Corn prices will “likely” drop “significantly.” Glauber said corn prices are forecast to average $4.80 per bushel this year — down 33 percent from 2012’s record levels.

Other crop price forecasts:

Soybeans: “Likewise, larger supplies and increased carryout will weaken soybean prices to $10.50 per bushel, down 27 percent.”

Cotton: “Cotton prices are expected to increase by 3 percent to 73 cents per pound for 2013-14, reflecting tighter domestic supplies.

• Rice: “Rice prices are projected at $15.20 per hundredweight, up 30 cents from the mid-point of the 2012 price, in part reflecting smaller domestic supplies and ending stocks.”

The USDA is actually predicting record crops for corn and soybeans in 2013 if there are normal weather conditions.

“There has been much discussion about the effects of last year’s drought on corn and soybean yields in 2013,” said Glauber. “A number of factors suggest that corn and soybean yields will likely to return to trend.

“First, we have already seen some improvement in the eastern Corn Belt. While much of Indiana and Illinois was in drought throughout much of the summer, fall and winter rainfall has improved conditions there.

“Second, studies suggest that there is little correlation between seasonal precipitation in one year and the next. A dry summer in 2012 has little implication for summer precipitation in 2013.

“Third, research shows that corn and soybean yields are largely determined by summer weather conditions, with July weather being the most important. There is little evidence to suggest that low preseason moisture levels have significant impacts on corn and soybean yields.”

Livestock, dairy and poultry producers — stung by higher feed prices in recent years — will certainly hope Glauber’s predictions hold up. By this fall, said the economist, there should be “lower prices for most grains and oilseeds. Lower crop prices should lead to lower feed costs.”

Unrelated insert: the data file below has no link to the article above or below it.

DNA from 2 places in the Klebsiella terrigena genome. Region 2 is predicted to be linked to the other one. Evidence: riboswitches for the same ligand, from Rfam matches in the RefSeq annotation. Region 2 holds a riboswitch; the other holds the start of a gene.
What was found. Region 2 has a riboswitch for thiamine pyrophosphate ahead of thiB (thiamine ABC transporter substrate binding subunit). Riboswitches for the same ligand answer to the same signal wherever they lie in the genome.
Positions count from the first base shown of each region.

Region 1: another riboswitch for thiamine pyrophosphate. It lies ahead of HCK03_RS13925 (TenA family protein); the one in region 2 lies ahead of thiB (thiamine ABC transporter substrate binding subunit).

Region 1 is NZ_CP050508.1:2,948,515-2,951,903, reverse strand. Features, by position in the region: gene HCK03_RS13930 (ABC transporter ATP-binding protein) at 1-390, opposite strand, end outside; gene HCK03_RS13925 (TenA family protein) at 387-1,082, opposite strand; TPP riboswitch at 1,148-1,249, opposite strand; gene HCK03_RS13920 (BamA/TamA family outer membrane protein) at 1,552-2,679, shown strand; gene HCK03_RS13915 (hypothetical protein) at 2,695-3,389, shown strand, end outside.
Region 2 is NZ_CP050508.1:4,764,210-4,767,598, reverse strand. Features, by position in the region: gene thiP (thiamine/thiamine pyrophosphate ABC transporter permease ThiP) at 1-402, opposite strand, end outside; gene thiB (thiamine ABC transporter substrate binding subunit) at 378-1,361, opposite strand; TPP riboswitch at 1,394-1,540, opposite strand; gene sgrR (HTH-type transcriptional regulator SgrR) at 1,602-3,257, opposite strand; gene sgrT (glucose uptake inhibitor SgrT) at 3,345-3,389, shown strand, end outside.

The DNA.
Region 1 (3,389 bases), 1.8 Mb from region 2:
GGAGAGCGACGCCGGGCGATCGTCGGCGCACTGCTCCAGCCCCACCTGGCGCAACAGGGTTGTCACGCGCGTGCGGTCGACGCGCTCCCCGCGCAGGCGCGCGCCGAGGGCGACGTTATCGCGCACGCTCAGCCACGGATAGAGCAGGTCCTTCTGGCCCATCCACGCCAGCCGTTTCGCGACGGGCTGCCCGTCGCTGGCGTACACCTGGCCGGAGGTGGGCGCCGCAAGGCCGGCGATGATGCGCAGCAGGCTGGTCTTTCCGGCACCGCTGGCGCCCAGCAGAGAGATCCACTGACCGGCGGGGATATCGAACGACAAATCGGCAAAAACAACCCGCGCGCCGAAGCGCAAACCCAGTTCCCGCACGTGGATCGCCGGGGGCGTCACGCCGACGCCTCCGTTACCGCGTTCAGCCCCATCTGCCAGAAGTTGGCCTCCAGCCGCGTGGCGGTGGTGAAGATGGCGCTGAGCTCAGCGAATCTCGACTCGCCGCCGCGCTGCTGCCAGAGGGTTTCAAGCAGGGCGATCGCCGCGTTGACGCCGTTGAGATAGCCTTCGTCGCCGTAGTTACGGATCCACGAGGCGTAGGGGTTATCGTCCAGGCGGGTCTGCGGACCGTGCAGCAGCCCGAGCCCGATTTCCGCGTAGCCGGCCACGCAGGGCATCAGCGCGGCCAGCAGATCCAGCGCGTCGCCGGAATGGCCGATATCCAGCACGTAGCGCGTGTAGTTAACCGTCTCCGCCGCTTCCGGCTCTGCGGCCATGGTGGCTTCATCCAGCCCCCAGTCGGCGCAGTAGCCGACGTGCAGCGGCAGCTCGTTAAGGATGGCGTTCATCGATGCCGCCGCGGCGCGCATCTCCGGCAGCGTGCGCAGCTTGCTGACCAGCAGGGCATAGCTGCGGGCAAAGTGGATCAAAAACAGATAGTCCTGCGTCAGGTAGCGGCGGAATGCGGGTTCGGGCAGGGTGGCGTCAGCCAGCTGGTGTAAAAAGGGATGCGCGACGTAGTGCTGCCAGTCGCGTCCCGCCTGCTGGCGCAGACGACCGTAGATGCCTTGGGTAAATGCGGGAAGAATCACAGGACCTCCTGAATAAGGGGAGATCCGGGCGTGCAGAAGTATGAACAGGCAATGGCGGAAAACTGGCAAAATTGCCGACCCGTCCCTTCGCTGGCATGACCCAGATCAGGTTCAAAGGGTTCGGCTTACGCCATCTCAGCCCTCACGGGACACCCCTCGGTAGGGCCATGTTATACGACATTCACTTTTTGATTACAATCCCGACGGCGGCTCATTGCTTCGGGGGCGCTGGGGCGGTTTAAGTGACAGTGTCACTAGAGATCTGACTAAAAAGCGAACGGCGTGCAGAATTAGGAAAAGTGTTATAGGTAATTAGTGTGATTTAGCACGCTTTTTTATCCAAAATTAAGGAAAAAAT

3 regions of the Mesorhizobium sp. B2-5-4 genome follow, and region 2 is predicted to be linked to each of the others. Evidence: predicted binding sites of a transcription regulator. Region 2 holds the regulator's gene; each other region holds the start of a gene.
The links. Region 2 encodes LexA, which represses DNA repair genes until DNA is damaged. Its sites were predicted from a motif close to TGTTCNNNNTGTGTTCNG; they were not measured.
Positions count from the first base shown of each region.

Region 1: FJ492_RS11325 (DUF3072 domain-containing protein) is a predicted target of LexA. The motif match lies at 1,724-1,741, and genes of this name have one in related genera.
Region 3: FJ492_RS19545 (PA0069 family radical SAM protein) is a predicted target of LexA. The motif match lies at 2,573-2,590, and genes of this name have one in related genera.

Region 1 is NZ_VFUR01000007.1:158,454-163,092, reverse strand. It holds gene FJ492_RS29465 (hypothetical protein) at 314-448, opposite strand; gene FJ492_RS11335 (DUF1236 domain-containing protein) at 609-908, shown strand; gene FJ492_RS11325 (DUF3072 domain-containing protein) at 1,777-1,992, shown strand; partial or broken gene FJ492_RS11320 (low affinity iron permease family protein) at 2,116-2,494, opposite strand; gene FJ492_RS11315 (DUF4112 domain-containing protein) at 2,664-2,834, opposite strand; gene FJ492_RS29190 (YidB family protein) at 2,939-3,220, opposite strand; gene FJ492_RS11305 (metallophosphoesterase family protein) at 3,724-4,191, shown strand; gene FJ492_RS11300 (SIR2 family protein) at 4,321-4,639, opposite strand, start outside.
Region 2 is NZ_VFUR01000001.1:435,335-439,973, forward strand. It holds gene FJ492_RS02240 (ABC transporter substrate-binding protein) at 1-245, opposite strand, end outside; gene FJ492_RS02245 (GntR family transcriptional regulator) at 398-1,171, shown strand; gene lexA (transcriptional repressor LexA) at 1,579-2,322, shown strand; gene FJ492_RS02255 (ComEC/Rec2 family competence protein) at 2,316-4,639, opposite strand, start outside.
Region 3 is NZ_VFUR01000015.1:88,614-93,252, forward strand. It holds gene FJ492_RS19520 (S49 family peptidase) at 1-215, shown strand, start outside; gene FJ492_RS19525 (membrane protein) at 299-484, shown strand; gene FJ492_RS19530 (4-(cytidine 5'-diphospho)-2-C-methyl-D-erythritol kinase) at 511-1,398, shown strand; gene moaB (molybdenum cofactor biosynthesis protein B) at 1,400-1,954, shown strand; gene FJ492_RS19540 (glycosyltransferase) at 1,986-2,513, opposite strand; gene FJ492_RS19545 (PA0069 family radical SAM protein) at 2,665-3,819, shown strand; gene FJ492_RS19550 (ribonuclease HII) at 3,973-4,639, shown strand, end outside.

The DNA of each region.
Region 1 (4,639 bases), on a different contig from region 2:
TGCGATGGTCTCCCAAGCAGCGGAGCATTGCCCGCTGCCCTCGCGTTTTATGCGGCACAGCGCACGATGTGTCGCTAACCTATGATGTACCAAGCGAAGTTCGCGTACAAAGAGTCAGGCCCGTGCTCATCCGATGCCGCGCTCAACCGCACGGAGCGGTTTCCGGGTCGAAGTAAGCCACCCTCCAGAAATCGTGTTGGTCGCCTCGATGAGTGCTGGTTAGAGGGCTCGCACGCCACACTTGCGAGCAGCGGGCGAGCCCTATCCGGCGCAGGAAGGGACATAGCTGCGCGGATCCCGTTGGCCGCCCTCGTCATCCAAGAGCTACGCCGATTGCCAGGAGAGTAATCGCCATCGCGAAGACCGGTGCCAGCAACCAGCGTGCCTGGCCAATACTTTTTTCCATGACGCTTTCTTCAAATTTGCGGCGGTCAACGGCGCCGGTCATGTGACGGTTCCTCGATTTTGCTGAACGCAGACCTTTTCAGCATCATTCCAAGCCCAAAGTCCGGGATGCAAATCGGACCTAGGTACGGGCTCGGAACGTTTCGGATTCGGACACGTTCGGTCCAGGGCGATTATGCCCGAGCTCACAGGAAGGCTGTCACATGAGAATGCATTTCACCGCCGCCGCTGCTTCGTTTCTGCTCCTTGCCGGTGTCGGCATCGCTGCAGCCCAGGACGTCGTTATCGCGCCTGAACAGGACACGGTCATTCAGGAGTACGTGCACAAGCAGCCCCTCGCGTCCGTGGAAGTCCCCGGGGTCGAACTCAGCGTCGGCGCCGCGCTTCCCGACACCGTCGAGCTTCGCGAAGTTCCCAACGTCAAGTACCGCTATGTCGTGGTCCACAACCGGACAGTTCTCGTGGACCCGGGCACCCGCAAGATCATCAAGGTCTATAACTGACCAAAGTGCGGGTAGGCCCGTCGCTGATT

As for ethanol production in 2013, Glauber said corn used for the fuel production will be below 5 billion bushels — at 4.7 billion bushels — for a second straight year.

Droughts around the world in 2012 reduced global supplies for wheat, corn, and soybean supplies. “Global wheat stocks for 2012-13 are projected to be at their lowest level as a percent of use since 2008-09. Global corn stocks as a percent of use are projected to be the lowest since 1973-74. Despite record production, strong demand reduced global rice stocks as well. Soybeans stocks are anticipated to increase reflecting large anticipated production in the Southern Hemisphere, but stocks as a percent of use will remain below 2010-11 levels. Large global supplies should lead to stock rebuilding in 2013-14, but markets will remain volatile until production levels are known with more certainty.”

Global cotton stocks, said Glauber, are projected, “at 82 million bales, a record high and up 19 percent from last year. Most all of the increase has been in China where government policies have resulted in large acquisitions of cotton stocks to bolster producer prices. With China forecast to hold over 50 percent of world stocks, the world cotton outlook will depend on the sustainability of such policies over the longer run.”